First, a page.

3 He will be inspired by fearing Adonai. He will not judge by what His eyes see or decide by what His ears hear, 4 but He will judge the impoverished justly; He will decide fairly for the humble of the land. He will strike the land with a rod from His mouth and slay the wicked with a breath from His lips.

The foremost responsibility of a king in the ancient world was to establish justice. The brilliance of his insight assessed the wisdom of a king into complex cases, and his suitability for the throne was evaluated by his commitment to providing for the vulnerable classes of society. The ability to resolve difficult cases was believed to be divinely endowed (compare Solomon) and therefore was not dependent solely on the evidence that could be presented in court (see Proverbs 16:10). The wicked kings of Israel and the ancient Near East exploited and took advantage of the weak, but this king will rule with justice and protect their rights.

The fear of the Adonai is the fundamental characteristic of a wise, godly person (Proverbs 1:7). The fear described here is not terror but awe. This thoughtful, Spirit-filled person will not judge according to external appearances, but he will cut to the heart of the truth.

5 Justice will be the belt around his waist, faithfulness the sash around his hips.

The same word belt and sash is used in both lines of this verse, but one item is a wrap around the thighs, while the other winds between the legs. These are the most necessary articles of clothing, and without them, an individual would be naked.

6 The wolf will live with the lamb; the leopard lie down with the kid; calf, young lion and fattened lamb together, with a little child to lead them. 7 Cow and bear will feed together, their young will lie down together, and the lion will eat straw like the ox. 8 An infant will play on a cobra’s hole, a toddler put his hand in a viper’s nest. 9 They will not hurt or destroy anywhere on my holy mountain, for the earth will be as full of the knowledge of Adonai as water covering the sea. ~ Yesha’yahu 11:1-9 (CJB)

Here, we see the peace of the kingdom. The future rule is described in terms associated with the Garden of Eden where there is no animosity among God’s creatures. The knowledge of the Lord will permeate this future ideal world ushered in by the branch … from the trunk of Yishai.

If you look at creation, you can see something of God. But nature doesn’t give a full revelation of God because, although we can gain insight into His ingenuity and creativity, we won’t see His love since nature is always at war with itself through the survival of the fittest and the devouring of one animal by another. Nature can’t tell us of the love of God because Adam’s fall affected all of nature. That, however, will be reversed when Yeshua comes back – for then a little child will be able to lead a menagerie of otherwise deadly animals.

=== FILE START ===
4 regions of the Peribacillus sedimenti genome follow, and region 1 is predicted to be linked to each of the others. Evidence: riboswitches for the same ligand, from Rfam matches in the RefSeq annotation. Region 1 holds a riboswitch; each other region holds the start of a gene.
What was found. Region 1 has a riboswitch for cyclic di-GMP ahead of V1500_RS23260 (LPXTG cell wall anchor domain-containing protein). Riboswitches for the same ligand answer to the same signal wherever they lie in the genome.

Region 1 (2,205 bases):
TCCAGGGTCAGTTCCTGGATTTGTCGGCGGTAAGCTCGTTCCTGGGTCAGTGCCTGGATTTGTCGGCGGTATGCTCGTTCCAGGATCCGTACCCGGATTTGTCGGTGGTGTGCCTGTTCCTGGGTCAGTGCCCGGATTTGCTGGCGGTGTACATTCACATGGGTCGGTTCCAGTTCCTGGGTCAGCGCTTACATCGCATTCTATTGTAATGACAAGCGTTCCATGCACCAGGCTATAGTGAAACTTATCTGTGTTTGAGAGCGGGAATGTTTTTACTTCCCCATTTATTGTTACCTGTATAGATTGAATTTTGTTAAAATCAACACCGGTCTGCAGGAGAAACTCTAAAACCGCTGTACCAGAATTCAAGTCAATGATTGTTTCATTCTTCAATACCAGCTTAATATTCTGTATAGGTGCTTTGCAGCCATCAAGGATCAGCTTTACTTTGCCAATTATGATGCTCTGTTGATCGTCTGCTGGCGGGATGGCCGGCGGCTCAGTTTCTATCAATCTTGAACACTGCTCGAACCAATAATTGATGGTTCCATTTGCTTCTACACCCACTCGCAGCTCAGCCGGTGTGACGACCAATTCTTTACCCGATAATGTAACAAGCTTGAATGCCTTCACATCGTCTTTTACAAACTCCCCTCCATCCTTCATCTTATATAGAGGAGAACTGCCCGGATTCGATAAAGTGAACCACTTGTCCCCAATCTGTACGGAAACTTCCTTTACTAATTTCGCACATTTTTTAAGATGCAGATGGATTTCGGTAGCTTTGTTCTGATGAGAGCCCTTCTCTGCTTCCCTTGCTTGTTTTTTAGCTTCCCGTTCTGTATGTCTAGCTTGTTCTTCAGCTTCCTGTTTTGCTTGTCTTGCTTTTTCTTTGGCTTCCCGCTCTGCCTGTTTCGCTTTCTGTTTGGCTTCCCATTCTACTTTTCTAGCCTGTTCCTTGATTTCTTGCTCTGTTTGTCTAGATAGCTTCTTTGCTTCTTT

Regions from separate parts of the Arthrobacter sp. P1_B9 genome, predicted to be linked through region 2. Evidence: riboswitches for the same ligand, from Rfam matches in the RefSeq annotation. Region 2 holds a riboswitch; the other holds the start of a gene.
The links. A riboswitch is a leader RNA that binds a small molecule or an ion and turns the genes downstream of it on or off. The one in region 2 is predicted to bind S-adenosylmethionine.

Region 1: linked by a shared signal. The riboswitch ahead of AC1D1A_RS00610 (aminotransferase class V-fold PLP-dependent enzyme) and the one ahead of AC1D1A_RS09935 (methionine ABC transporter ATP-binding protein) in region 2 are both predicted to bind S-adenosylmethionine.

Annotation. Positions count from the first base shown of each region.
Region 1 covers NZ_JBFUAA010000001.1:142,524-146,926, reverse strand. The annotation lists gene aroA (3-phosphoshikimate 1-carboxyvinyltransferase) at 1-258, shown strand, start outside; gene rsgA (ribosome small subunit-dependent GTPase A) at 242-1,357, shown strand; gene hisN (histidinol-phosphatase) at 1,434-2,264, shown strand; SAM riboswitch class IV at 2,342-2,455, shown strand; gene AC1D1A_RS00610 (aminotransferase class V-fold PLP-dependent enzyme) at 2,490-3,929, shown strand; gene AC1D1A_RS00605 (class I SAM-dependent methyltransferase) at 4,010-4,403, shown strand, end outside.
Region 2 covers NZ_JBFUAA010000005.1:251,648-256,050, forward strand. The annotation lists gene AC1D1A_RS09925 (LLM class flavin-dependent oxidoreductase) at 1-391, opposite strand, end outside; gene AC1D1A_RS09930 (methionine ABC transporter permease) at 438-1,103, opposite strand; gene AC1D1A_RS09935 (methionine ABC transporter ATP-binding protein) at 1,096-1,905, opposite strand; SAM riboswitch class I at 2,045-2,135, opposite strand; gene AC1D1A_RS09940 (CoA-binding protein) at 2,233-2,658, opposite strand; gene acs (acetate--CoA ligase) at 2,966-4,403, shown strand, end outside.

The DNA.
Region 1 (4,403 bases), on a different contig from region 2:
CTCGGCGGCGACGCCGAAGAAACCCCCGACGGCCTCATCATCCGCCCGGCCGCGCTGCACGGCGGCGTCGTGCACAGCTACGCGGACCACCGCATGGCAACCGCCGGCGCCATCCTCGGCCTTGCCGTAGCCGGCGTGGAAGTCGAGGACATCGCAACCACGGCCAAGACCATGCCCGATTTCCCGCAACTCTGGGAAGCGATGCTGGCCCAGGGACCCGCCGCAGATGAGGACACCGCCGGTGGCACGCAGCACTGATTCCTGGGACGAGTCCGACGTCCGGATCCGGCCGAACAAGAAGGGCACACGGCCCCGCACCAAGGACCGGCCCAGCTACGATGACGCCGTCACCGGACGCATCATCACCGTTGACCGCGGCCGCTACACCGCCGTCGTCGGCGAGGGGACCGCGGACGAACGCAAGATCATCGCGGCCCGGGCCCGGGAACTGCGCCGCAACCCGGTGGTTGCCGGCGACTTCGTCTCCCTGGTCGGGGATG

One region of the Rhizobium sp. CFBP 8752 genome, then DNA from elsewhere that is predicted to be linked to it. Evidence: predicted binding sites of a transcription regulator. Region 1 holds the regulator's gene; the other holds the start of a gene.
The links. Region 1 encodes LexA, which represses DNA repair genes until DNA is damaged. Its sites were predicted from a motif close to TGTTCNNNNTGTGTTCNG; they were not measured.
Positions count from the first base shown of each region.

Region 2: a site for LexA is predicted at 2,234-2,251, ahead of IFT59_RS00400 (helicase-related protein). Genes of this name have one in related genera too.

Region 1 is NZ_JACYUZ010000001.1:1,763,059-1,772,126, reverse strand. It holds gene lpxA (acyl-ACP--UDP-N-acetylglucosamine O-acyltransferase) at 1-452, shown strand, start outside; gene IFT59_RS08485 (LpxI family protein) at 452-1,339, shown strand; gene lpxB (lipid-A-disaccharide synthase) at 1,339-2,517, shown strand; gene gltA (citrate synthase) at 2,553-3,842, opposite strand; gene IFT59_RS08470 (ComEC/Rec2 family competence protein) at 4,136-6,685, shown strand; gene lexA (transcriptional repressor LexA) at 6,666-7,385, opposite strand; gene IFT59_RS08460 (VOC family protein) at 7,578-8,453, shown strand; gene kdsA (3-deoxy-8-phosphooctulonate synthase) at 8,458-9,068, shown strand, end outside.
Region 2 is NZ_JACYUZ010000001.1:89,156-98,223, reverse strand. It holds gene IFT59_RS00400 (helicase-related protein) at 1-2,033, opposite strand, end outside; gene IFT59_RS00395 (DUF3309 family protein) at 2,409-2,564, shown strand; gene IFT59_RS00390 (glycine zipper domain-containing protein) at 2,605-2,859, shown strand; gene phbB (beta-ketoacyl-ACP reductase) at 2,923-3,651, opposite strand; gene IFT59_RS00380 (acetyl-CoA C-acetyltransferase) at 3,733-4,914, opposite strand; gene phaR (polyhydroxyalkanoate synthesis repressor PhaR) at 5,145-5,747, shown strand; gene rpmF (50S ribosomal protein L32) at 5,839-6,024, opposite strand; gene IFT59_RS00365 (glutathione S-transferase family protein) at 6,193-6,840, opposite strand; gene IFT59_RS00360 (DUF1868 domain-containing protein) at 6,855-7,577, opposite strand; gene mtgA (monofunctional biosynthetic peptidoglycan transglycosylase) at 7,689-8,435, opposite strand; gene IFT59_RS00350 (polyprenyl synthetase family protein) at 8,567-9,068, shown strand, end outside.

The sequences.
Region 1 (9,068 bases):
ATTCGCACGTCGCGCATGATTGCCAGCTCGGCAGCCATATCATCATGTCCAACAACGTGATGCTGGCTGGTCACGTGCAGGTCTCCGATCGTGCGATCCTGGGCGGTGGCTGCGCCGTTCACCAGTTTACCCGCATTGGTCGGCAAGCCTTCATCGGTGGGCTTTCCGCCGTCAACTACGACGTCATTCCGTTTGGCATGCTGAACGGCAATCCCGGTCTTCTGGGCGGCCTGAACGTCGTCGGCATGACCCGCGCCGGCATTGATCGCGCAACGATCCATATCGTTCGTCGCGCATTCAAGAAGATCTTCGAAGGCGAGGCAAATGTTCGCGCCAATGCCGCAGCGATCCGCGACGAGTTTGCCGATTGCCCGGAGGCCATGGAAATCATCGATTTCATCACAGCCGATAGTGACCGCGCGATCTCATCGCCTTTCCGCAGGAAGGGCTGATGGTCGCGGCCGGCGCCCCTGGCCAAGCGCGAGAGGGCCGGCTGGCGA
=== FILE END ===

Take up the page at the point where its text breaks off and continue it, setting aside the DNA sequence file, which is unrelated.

In my next post, we begin to explore Yesha’yahu 11 by learning about The Branch of Yishai (Jesse) ~ Part 2 in Yesha’yahu 11:10-16.

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Woes on Y’hudah and Ashur ~ Part 3 ~ Yesha’yahu 10:12-19

In my last post, we learned about The Woes of Ashur ~ Part 2 in Yesha’yahu 10:5-11. In this post, we continue to learn more about The Woes of Ashur in Yesha’yahu 10:12-19.

The Woes of Ashur Continue

12 Therefore when Adonai has done everything, He intends to do to Mount Tziyon and Yerushalayim, “I will punish the king of Ashur for the boasting that comes from his proud heart and from reveling in his arrogant looks.

God will overrule Ashur’s imperialistic intentions. Indeed, He will use their godless motivation to accomplish His own goal of punishing His idolatrous people. Nonetheless, the king of Ashur and his nation will not get off scot-free.

13 For he says, “‘With my own strong arm I have done this, and with my wisdom because I’m so clever! I erased the boundaries between peoples; I plundered their stores for the future; as a mighty man, I subjugated the inhabitants. 14 My hand found the riches of the peoples like a nest; and as one gathers abandoned eggs, I gathered the whole earth! Not one wing fluttered, not one beak opened or let out a chirp!’”

The arrogant claims put in the mouth of the Ashur’s king by Yesha’yahu is not at all exaggerated. This boastful quotation from the king reflects the type of bombastic language used in contemporary Assyrian royal inscriptions. The image of the king stealing eggs from an abandoned nest emphasizes his cruelty in taking advantage of weaker nations. Indeed, no one can put up a substantial challenge to his growing power.

For those of us who want to be used by the Lord, we need to realize we are nothing more than instruments in His hand. The Lord doesn’t need us. He can use rocks in our place (see Luke 19:40). He gives us the privilege of being used in His service. Therefore, when the Lord uses us, please understand it is not because of our great personality, the immensity of our faith, or the power of our prayer. Instead, He uses us solely because of His grace.